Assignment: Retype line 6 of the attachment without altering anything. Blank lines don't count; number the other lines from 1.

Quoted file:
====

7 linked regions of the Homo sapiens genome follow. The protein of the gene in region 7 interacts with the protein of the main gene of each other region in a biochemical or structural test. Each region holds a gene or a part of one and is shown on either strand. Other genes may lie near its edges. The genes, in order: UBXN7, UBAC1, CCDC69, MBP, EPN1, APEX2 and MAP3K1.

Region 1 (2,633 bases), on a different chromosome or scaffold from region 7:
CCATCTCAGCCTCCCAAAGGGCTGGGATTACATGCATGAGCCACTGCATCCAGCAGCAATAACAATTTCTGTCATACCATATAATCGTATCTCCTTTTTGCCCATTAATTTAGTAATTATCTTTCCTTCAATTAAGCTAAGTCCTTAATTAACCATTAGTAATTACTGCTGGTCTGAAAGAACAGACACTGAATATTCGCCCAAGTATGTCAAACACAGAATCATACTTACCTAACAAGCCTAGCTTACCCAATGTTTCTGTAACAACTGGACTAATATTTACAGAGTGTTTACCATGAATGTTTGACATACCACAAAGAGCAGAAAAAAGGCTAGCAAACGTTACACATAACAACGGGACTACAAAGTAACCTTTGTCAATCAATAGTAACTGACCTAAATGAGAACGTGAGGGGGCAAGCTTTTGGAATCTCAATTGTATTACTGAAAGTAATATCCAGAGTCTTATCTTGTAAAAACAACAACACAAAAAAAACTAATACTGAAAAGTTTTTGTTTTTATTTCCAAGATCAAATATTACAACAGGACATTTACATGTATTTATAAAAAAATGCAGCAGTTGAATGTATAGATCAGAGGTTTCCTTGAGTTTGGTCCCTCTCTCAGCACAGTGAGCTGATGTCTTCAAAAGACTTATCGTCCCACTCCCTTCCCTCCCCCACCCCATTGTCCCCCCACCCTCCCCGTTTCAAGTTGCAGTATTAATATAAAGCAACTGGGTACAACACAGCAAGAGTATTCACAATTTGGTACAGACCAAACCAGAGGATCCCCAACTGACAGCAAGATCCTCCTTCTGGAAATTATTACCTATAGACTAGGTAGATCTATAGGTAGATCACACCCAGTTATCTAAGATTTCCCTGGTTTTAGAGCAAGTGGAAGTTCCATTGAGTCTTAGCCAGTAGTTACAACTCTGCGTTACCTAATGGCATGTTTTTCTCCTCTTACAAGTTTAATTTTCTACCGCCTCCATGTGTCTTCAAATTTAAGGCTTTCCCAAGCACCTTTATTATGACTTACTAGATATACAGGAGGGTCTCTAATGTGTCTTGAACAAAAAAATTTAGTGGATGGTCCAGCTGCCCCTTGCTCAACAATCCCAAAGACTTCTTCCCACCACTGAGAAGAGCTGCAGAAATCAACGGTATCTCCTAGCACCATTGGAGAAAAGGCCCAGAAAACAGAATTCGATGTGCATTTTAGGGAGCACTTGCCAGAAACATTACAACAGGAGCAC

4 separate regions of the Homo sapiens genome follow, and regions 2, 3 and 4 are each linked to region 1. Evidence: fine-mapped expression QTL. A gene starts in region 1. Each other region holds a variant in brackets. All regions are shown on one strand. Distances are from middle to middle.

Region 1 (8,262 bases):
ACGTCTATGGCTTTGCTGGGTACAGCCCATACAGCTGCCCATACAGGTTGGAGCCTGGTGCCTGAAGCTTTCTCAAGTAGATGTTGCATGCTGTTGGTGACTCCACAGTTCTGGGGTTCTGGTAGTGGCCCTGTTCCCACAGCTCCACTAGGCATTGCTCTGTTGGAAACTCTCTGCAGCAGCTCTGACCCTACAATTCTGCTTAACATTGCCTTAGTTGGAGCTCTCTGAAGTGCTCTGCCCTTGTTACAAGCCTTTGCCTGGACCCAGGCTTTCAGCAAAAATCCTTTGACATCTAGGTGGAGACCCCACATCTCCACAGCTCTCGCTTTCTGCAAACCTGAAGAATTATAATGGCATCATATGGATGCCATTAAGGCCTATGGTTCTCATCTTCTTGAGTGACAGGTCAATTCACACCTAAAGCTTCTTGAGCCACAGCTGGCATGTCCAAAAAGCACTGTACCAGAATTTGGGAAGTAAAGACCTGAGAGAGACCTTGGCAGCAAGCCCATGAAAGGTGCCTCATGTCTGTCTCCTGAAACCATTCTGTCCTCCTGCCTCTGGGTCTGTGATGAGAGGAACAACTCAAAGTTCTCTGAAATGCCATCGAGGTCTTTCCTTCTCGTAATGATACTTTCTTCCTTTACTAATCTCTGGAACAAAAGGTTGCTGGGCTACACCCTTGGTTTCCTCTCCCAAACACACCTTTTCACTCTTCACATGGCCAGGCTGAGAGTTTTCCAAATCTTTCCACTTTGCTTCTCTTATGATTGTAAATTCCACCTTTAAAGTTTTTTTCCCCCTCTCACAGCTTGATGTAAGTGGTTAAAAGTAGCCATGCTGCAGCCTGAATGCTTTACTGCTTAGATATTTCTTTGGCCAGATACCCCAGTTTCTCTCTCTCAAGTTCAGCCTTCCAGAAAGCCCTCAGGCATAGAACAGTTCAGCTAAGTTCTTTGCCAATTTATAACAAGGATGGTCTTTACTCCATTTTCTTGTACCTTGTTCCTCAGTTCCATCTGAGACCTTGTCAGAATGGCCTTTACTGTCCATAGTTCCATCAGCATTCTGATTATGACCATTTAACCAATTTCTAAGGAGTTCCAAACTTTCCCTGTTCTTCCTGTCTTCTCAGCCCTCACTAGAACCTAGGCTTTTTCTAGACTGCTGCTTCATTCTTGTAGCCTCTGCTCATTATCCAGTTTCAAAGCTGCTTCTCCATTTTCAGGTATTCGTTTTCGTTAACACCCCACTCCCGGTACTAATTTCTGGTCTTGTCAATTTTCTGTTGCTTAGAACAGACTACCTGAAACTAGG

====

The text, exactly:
ACGTCTATGGCTTTGCTGGGTACAGCCCATACAGCTGCCCATACAGGTTGGAGCCTGGTGCCTGAAGCTTTCTCAAGTAGATGTTGCATGCTGTTGGTGACTCCACAGTTCTGGGGTTCTGGTAGTGGCCCTGTTCCCACAGCTCCACTAGGCATTGCTCTGTTGGAAACTCTCTGCAGCAGCTCTGACCCTACAATTCTGCTTAACATTGCCTTAGTTGGAGCTCTCTGAAGTGCTCTGCCCTTGTTACAAGCCTTTGCCTGGACCCAGGCTTTCAGCAAAAATCCTTTGACATCTAGGTGGAGACCCCACATCTCCACAGCTCTCGCTTTCTGCAAACCTGAAGAATTATAATGGCATCATATGGATGCCATTAAGGCCTATGGTTCTCATCTTCTTGAGTGACAGGTCAATTCACACCTAAAGCTTCTTGAGCCACAGCTGGCATGTCCAAAAAGCACTGTACCAGAATTTGGGAAGTAAAGACCTGAGAGAGACCTTGGCAGCAAGCCCATGAAAGGTGCCTCATGTCTGTCTCCTGAAACCATTCTGTCCTCCTGCCTCTGGGTCTGTGATGAGAGGAACAACTCAAAGTTCTCTGAAATGCCATCGAGGTCTTTCCTTCTCGTAATGATACTTTCTTCCTTTACTAATCTCTGGAACAAAAGGTTGCTGGGCTACACCCTTGGTTTCCTCTCCCAAACACACCTTTTCACTCTTCACATGGCCAGGCTGAGAGTTTTCCAAATCTTTCCACTTTGCTTCTCTTATGATTGTAAATTCCACCTTTAAAGTTTTTTTCCCCCTCTCACAGCTTGATGTAAGTGGTTAAAAGTAGCCATGCTGCAGCCTGAATGCTTTACTGCTTAGATATTTCTTTGGCCAGATACCCCAGTTTCTCTCTCTCAAGTTCAGCCTTCCAGAAAGCCCTCAGGCATAGAACAGTTCAGCTAAGTTCTTTGCCAATTTATAACAAGGATGGTCTTTACTCCATTTTCTTGTACCTTGTTCCTCAGTTCCATCTGAGACCTTGTCAGAATGGCCTTTACTGTCCATAGTTCCATCAGCATTCTGATTATGACCATTTAACCAATTTCTAAGGAGTTCCAAACTTTCCCTGTTCTTCCTGTCTTCTCAGCCCTCACTAGAACCTAGGCTTTTTCTAGACTGCTGCTTCATTCTTGTAGCCTCTGCTCATTATCCAGTTTCAAAGCTGCTTCTCCATTTTCAGGTATTCGTTTTCGTTAACACCCCACTCCCGGTACTAATTTCTGGTCTTGTCAATTTTCTGTTGCTTAGAACAGACTACCTGAAACTAGG